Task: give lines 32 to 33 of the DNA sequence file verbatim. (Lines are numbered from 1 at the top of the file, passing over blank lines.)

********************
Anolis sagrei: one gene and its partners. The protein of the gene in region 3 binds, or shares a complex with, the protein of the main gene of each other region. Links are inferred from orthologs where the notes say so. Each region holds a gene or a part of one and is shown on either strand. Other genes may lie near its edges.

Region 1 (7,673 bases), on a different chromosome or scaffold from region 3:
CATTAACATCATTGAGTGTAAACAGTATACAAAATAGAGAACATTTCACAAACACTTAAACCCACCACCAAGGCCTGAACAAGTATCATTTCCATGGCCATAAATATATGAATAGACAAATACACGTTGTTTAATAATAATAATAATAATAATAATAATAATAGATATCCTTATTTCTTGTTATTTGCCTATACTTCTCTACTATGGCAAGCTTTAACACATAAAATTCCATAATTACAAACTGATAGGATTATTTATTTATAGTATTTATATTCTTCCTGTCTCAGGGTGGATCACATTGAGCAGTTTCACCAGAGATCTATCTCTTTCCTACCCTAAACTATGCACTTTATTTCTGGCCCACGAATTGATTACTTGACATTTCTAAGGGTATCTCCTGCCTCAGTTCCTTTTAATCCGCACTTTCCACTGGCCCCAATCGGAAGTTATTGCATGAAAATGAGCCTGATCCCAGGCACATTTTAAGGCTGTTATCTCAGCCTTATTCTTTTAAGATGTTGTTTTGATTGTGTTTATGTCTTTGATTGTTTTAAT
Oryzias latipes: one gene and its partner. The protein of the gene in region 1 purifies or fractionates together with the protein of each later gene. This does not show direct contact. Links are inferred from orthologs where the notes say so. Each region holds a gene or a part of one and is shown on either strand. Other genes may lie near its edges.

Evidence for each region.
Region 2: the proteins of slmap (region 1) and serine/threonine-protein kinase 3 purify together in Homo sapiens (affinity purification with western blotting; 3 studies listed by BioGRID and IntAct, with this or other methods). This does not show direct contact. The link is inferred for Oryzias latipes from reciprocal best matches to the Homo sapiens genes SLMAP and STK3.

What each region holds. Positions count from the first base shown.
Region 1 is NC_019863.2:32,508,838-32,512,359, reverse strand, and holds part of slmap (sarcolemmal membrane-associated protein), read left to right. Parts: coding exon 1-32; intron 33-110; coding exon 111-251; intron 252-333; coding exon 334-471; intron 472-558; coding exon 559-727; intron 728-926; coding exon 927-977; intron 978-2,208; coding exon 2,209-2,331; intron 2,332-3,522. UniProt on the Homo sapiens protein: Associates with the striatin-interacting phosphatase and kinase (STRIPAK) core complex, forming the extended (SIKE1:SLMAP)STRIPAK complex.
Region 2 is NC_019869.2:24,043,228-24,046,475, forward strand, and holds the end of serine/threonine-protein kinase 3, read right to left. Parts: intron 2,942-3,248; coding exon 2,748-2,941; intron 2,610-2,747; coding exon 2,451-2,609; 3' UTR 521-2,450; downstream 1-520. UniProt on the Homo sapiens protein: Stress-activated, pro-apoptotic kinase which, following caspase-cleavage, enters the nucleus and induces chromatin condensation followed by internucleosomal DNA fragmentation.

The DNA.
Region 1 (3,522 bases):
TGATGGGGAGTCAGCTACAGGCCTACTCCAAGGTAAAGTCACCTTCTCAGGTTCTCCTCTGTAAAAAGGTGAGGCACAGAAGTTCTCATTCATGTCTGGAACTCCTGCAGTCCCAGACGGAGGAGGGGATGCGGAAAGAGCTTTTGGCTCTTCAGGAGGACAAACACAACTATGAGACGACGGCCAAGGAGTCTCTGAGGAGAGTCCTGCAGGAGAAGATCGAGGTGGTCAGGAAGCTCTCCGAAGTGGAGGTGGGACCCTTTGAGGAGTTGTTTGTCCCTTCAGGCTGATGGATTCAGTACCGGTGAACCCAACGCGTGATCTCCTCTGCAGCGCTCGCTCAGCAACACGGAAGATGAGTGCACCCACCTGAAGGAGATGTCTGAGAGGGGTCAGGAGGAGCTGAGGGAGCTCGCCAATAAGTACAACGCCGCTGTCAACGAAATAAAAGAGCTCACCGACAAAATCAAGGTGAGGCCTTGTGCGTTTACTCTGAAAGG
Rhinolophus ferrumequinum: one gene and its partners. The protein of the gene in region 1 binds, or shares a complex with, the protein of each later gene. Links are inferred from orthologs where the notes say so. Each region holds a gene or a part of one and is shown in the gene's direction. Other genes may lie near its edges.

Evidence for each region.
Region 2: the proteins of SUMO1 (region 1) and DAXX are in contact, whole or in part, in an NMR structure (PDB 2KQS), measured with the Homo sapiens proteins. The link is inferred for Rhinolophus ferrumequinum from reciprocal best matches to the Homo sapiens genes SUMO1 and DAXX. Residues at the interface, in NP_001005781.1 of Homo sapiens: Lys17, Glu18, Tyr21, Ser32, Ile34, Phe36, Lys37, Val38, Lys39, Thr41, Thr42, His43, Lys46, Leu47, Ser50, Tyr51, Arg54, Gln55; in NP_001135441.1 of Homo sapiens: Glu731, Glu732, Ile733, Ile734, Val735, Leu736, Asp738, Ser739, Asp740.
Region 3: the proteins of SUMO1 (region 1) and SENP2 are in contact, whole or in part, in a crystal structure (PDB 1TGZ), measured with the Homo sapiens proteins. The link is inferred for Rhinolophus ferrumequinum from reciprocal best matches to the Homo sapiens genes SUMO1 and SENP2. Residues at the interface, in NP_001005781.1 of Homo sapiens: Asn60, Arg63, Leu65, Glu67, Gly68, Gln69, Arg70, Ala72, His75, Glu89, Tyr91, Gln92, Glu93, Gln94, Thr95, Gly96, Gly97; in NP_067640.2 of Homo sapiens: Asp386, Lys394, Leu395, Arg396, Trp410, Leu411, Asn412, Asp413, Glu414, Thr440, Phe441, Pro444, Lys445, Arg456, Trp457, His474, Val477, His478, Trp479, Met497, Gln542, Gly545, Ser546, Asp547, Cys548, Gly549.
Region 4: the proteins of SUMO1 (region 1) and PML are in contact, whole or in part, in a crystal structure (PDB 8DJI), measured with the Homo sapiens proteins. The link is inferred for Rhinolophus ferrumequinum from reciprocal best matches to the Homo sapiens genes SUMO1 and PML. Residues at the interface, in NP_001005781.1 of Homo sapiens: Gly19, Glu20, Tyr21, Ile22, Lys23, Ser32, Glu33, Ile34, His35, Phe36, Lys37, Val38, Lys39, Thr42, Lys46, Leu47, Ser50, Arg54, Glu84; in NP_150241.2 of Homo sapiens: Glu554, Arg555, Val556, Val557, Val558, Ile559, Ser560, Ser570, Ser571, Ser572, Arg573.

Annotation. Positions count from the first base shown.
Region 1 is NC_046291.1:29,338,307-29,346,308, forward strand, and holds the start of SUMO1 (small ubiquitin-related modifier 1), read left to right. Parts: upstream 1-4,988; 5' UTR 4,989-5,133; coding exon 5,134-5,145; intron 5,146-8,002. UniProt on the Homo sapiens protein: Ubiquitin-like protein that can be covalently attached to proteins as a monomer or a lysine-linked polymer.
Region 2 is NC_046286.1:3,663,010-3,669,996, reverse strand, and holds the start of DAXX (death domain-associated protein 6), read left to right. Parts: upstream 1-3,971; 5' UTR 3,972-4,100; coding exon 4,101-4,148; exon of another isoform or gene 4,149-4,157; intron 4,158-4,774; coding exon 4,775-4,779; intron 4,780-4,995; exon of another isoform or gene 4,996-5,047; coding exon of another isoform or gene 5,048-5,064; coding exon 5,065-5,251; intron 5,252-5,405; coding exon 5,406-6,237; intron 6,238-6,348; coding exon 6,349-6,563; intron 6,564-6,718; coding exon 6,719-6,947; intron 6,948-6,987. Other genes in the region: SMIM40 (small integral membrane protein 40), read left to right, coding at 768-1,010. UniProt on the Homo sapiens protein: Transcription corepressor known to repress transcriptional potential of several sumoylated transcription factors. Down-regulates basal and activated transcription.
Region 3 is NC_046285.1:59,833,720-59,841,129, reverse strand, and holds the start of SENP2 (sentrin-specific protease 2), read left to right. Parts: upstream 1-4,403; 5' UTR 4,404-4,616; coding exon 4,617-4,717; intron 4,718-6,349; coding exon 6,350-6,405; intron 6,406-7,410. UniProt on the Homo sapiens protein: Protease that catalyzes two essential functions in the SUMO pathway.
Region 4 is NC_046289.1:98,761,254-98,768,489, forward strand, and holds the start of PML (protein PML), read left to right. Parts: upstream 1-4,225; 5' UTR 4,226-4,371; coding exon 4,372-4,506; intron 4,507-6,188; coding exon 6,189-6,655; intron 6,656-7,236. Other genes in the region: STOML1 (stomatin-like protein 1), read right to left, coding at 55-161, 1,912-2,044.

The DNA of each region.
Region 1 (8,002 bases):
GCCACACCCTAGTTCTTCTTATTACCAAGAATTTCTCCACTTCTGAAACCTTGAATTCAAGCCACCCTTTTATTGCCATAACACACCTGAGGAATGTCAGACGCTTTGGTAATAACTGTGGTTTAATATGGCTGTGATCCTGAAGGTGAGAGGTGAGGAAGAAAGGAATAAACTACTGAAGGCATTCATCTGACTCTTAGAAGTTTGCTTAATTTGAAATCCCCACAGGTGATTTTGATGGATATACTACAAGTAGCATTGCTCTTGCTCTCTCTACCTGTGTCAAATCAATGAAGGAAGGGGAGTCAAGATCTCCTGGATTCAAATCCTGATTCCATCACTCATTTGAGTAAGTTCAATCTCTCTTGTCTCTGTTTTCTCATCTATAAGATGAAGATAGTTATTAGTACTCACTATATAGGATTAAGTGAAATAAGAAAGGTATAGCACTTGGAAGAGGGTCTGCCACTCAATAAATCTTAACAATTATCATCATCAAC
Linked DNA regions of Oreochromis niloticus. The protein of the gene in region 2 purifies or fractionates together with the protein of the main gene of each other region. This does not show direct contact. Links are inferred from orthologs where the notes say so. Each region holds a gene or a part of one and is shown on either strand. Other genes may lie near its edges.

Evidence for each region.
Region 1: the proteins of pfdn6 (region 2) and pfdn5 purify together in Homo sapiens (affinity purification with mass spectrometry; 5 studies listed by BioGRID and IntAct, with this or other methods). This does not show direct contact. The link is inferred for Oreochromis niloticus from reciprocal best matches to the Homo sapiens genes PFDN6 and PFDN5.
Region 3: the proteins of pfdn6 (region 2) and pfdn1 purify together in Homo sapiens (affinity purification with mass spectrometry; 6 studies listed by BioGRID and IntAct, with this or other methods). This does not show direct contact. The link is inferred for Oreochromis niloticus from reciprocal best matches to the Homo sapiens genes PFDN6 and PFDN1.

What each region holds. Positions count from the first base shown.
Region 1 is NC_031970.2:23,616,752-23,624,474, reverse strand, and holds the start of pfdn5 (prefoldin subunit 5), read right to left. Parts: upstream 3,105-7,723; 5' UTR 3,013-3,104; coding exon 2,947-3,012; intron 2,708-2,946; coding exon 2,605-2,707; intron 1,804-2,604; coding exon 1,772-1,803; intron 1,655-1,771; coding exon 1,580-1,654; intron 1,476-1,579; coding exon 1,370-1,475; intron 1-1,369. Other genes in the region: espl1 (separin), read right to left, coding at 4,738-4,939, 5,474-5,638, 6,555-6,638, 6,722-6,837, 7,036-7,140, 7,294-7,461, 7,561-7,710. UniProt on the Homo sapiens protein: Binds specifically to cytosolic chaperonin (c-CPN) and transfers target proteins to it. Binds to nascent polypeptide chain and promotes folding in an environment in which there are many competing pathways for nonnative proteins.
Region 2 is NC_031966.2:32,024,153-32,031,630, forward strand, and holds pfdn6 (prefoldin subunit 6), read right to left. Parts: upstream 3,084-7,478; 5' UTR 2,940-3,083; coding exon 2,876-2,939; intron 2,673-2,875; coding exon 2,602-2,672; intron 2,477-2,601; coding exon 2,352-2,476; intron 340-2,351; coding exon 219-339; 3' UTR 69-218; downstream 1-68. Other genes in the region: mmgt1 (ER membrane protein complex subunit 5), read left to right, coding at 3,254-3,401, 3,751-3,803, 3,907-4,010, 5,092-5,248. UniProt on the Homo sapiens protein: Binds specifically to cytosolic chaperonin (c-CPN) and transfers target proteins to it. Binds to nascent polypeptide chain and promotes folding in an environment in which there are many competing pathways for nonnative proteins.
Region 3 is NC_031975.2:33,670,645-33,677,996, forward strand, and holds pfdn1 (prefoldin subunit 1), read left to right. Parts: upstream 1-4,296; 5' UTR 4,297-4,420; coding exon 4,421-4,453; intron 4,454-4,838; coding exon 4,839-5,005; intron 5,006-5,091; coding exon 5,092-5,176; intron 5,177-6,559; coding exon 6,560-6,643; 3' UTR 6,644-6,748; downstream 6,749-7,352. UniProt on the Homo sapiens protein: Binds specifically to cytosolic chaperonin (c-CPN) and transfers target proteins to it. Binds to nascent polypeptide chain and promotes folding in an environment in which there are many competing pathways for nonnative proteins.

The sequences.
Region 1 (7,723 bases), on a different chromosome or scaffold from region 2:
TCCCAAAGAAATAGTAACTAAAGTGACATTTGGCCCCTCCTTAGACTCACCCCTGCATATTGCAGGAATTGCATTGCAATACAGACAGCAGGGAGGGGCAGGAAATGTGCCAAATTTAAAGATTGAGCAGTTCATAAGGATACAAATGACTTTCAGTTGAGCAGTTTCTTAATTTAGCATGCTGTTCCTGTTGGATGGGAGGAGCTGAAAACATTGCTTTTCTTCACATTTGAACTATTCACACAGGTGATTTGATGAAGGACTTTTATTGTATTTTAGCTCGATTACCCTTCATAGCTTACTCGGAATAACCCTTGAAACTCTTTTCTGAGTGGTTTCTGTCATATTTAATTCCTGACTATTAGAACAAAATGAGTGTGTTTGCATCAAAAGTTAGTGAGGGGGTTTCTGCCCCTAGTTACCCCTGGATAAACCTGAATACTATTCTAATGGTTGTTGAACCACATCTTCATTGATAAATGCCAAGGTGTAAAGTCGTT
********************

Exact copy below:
Region 2 is NC_031966.2:32,024,153-32,031,630, forward strand, and holds pfdn6 (prefoldin subunit 6), read right to left. Parts: upstream 3,084-7,478; 5' UTR 2,940-3,083; coding exon 2,876-2,939; intron 2,673-2,875; coding exon 2,602-2,672; intron 2,477-2,601; coding exon 2,352-2,476; intron 340-2,351; coding exon 219-339; 3' UTR 69-218; downstream 1-68. Other genes in the region: mmgt1 (ER membrane protein complex subunit 5), read left to right, coding at 3,254-3,401, 3,751-3,803, 3,907-4,010, 5,092-5,248. UniProt on the Homo sapiens protein: Binds specifically to cytosolic chaperonin (c-CPN) and transfers target proteins to it. Binds to nascent polypeptide chain and promotes folding in an environment in which there are many competing pathways for nonnative proteins.
Region 3 is NC_031975.2:33,670,645-33,677,996, forward strand, and holds pfdn1 (prefoldin subunit 1), read left to right. Parts: upstream 1-4,296; 5' UTR 4,297-4,420; coding exon 4,421-4,453; intron 4,454-4,838; coding exon 4,839-5,005; intron 5,006-5,091; coding exon 5,092-5,176; intron 5,177-6,559; coding exon 6,560-6,643; 3' UTR 6,644-6,748; downstream 6,749-7,352. UniProt on the Homo sapiens protein: Binds specifically to cytosolic chaperonin (c-CPN) and transfers target proteins to it. Binds to nascent polypeptide chain and promotes folding in an environment in which there are many competing pathways for nonnative proteins.